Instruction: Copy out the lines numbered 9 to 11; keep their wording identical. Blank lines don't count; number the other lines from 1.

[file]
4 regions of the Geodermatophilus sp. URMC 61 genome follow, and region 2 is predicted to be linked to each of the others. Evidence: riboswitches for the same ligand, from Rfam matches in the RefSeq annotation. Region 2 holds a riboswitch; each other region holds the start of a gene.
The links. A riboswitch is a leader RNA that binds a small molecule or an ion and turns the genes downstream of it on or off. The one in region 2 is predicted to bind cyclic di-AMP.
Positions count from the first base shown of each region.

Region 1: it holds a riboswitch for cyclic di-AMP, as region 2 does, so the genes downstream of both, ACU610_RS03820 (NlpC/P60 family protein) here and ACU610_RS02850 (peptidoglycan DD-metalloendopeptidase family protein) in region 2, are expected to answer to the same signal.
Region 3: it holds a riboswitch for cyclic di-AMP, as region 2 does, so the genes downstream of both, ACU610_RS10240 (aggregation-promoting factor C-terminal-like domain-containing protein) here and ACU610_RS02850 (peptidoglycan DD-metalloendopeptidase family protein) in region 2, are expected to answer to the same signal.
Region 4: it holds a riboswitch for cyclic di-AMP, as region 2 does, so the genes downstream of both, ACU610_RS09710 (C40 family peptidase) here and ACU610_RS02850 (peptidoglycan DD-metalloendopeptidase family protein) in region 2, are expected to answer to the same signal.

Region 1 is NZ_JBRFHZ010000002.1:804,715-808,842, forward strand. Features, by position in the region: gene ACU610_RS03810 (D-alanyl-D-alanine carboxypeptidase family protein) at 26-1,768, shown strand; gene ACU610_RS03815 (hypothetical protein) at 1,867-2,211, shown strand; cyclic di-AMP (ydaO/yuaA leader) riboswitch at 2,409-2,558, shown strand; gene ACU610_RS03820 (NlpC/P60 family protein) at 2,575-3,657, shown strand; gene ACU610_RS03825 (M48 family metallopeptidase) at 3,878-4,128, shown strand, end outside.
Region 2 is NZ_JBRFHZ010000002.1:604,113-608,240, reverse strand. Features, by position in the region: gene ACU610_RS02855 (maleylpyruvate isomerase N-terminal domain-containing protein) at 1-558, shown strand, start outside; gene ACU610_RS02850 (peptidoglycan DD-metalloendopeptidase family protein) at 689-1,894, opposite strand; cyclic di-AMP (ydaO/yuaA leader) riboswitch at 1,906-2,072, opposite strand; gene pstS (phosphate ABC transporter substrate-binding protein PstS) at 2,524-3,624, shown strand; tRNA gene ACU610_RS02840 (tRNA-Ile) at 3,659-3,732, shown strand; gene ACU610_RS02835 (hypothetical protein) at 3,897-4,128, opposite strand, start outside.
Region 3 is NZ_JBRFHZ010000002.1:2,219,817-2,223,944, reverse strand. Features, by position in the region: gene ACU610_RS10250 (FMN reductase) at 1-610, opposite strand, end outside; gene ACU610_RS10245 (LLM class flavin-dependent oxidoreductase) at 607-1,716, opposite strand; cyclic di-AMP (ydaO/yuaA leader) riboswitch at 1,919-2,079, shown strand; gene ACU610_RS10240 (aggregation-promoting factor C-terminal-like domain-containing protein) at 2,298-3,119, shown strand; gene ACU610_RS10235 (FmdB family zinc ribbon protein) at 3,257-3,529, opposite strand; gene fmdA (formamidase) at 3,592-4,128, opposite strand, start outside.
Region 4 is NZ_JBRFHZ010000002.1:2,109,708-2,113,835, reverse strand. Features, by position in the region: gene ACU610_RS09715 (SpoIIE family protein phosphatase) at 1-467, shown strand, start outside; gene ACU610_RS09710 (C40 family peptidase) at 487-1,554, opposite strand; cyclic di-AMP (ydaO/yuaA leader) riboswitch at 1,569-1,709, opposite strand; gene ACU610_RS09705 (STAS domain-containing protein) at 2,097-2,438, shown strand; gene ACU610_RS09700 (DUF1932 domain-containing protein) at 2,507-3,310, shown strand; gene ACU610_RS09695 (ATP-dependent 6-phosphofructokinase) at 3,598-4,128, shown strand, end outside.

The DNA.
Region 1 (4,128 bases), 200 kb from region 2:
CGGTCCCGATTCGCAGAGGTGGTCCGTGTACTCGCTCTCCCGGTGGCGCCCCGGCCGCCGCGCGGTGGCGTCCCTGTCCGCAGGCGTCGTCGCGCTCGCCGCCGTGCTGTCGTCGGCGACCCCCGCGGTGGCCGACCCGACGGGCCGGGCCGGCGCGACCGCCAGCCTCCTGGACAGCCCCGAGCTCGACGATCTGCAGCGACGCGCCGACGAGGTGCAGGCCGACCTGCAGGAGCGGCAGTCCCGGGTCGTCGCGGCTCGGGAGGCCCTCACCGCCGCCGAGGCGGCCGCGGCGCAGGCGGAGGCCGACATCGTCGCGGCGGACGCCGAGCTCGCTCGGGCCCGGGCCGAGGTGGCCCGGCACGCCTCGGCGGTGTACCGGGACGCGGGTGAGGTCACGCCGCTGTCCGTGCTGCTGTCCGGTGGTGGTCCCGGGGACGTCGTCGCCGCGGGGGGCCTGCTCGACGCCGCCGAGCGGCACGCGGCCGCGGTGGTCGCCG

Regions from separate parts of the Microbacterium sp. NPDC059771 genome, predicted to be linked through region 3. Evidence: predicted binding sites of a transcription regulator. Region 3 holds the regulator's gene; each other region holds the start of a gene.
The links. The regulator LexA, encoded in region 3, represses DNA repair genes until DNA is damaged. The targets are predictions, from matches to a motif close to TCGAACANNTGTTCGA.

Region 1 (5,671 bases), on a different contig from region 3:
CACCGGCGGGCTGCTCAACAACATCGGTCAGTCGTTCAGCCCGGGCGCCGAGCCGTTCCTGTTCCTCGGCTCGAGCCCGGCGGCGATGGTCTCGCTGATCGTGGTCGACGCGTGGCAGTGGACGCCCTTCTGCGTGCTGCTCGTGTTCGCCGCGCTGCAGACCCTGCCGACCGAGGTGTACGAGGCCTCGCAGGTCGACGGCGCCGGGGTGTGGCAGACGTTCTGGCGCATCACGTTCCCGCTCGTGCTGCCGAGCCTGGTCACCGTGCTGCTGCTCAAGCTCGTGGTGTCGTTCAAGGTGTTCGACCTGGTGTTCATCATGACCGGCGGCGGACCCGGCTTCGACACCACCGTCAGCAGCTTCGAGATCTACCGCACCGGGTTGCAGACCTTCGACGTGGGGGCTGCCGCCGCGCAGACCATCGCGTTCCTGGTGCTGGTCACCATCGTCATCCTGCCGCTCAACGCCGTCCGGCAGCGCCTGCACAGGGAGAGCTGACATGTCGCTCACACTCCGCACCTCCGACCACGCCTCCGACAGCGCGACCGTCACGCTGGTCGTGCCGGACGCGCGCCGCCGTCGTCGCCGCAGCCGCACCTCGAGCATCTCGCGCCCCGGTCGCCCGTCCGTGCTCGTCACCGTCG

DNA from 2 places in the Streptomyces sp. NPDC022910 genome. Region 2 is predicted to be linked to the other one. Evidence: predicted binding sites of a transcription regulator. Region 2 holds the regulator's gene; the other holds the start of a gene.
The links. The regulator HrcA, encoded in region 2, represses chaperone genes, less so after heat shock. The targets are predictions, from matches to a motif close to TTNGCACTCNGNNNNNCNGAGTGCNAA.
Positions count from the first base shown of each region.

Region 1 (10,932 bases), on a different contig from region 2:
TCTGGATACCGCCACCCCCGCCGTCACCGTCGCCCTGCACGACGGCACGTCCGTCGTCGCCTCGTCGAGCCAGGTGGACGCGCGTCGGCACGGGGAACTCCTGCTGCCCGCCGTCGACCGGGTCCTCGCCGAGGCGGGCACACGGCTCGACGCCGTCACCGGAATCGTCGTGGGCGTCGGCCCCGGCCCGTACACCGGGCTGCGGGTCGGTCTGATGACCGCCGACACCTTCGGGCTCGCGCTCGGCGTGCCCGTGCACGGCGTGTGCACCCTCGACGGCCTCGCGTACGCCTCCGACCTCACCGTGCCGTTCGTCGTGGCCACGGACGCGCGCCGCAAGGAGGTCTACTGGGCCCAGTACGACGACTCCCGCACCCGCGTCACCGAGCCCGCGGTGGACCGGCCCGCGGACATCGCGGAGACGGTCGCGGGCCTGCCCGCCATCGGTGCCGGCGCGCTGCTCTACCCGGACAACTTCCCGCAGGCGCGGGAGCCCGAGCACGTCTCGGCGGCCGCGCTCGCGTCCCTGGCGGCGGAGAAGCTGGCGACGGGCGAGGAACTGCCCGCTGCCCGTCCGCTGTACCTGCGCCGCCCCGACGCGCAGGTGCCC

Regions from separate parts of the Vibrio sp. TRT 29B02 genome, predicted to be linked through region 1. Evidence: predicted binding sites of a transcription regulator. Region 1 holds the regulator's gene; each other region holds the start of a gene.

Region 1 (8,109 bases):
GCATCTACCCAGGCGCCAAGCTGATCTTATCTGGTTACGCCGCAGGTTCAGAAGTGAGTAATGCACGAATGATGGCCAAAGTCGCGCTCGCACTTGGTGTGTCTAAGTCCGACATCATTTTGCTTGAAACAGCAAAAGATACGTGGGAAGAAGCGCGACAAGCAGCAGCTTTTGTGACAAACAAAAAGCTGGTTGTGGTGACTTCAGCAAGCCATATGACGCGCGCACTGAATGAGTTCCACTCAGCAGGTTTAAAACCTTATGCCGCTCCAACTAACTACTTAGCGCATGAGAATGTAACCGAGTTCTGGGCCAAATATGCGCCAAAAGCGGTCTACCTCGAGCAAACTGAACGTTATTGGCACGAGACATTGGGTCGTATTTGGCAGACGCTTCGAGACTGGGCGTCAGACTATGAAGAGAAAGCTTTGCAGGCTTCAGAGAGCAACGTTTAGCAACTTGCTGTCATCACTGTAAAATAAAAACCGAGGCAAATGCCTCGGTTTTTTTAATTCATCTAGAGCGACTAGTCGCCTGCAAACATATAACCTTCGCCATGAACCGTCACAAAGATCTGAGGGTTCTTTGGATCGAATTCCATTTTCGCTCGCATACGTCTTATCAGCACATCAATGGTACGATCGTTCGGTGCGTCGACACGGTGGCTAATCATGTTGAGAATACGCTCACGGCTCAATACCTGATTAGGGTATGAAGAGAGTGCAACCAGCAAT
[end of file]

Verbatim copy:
Region 3 is NZ_JBRFHZ010000002.1:2,219,817-2,223,944, reverse strand. Features, by position in the region: gene ACU610_RS10250 (FMN reductase) at 1-610, opposite strand, end outside; gene ACU610_RS10245 (LLM class flavin-dependent oxidoreductase) at 607-1,716, opposite strand; cyclic di-AMP (ydaO/yuaA leader) riboswitch at 1,919-2,079, shown strand; gene ACU610_RS10240 (aggregation-promoting factor C-terminal-like domain-containing protein) at 2,298-3,119, shown strand; gene ACU610_RS10235 (FmdB family zinc ribbon protein) at 3,257-3,529, opposite strand; gene fmdA (formamidase) at 3,592-4,128, opposite strand, start outside.
Region 4 is NZ_JBRFHZ010000002.1:2,109,708-2,113,835, reverse strand. Features, by position in the region: gene ACU610_RS09715 (SpoIIE family protein phosphatase) at 1-467, shown strand, start outside; gene ACU610_RS09710 (C40 family peptidase) at 487-1,554, opposite strand; cyclic di-AMP (ydaO/yuaA leader) riboswitch at 1,569-1,709, opposite strand; gene ACU610_RS09705 (STAS domain-containing protein) at 2,097-2,438, shown strand; gene ACU610_RS09700 (DUF1932 domain-containing protein) at 2,507-3,310, shown strand; gene ACU610_RS09695 (ATP-dependent 6-phosphofructokinase) at 3,598-4,128, shown strand, end outside.

The DNA.